When defining a new package (see Definindo pacotes), you will probably find yourself spending some time debugging and tweaking the build until it succeeds. To do that, you need to operate the build commands yourself in an environment as close as possible to the one the build daemon uses.
To that end, the first thing to do is to use the --keep-failed or
-K option of
guix build, which will keep the failed build
tree in /tmp or whatever directory you specified as
From there on, you can
cd to the failed build tree and source the
environment-variables file, which contains all the environment
variable definitions that were in place when the build failed. So let’s say
you’re debugging a build failure in package
foo; a typical session
would look like this:
$ guix build foo -K … build fails $ cd /tmp/guix-build-foo.drv-0 $ source ./environment-variables $ cd foo-1.2
Now, you can invoke commands as if you were the daemon (almost) and troubleshoot your build process.
Sometimes it happens that, for example, a package’s tests pass when you run them manually but they fail when the daemon runs them. This can happen because the daemon runs builds in containers where, unlike in our environment above, network access is missing, /bin/sh does not exist, etc. (see Configuração do ambiente de compilação).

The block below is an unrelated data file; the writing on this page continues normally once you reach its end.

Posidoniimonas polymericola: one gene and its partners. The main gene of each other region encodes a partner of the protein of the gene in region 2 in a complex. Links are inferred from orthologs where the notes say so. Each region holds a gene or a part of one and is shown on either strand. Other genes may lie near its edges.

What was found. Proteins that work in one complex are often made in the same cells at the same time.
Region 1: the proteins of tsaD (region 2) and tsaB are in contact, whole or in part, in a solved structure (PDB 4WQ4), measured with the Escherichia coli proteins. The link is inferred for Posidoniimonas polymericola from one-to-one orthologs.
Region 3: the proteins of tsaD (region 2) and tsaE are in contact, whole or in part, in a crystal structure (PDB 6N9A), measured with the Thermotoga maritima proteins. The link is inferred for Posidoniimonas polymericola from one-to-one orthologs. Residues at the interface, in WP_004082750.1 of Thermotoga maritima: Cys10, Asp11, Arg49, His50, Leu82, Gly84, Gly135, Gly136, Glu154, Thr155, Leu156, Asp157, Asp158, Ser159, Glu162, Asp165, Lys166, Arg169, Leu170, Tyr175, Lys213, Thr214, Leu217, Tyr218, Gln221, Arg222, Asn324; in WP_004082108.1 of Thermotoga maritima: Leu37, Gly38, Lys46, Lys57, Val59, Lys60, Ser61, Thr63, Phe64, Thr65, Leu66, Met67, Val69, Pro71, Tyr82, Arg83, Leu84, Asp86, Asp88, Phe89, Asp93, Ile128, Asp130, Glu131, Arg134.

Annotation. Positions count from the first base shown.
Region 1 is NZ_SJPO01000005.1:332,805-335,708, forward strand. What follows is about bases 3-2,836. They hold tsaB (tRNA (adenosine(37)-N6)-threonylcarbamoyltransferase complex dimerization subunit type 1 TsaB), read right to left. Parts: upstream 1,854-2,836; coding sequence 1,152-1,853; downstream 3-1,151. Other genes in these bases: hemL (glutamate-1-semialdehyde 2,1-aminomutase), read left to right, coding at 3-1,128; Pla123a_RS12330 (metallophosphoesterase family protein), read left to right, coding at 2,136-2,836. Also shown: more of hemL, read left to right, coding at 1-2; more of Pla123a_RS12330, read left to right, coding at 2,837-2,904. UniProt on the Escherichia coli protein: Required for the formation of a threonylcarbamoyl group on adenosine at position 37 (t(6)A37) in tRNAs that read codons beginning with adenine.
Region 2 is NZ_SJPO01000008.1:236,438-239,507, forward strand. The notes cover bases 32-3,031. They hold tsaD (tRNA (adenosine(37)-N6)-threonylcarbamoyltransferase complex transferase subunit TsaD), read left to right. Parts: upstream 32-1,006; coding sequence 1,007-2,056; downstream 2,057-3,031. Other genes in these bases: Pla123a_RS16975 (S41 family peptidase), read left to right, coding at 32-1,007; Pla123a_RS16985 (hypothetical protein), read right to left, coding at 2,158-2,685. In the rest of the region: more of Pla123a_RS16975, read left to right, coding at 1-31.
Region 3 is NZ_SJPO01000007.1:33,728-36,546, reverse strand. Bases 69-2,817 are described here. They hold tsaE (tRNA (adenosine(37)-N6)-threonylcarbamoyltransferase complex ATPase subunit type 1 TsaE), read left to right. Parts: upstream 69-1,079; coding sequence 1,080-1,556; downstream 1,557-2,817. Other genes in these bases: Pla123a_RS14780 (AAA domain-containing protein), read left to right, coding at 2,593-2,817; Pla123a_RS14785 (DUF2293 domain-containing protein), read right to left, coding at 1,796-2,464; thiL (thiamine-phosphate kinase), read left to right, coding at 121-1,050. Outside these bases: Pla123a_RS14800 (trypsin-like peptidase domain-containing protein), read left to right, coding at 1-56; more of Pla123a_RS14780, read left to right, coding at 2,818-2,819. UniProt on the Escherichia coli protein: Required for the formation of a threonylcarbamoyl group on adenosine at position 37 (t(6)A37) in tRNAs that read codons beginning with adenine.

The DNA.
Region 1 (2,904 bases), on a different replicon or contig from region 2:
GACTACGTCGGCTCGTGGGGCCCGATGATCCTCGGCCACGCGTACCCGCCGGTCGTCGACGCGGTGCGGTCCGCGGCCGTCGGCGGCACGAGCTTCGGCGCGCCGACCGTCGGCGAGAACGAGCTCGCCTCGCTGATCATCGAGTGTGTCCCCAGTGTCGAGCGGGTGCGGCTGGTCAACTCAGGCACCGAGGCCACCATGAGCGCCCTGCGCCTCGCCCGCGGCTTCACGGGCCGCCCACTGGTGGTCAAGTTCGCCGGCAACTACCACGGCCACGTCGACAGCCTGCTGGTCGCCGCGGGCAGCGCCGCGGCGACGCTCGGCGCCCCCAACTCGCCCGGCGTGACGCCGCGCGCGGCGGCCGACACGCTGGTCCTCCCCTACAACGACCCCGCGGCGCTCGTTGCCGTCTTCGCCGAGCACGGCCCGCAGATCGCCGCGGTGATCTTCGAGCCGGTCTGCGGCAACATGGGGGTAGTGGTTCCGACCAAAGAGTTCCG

In such cases, you may need to run inspect the build process from within a container similar to the one the build daemon creates:
$ guix build -K foo … $ cd /tmp/guix-build-foo.drv-0 $ guix shell --no-grafts -C -D foo strace gdb [env]# source ./environment-variables [env]# cd foo-1.2
guix shell -C creates a container and spawns a new shell in
it (see Invoking
guix shell). The
strace gdb part adds the
gdb commands to the container, which you may
find handy while debugging. The --no-grafts option makes sure we
get the exact same environment, with ungrafted packages (see Atualizações de segurança, for more info on grafts).
To get closer to a container like that used by the build daemon, we can remove /bin/sh:
[env]# rm /bin/sh
(Don’t worry, this is harmless: this is all happening in the throw-away
container created by
strace command is probably not in the search path, but we can
[env]# $GUIX_ENVIRONMENT/bin/strace -f -o log make check
In this way, not only you will have reproduced the environment variables the daemon uses, you will also be running the build process in a container similar to the one the daemon uses.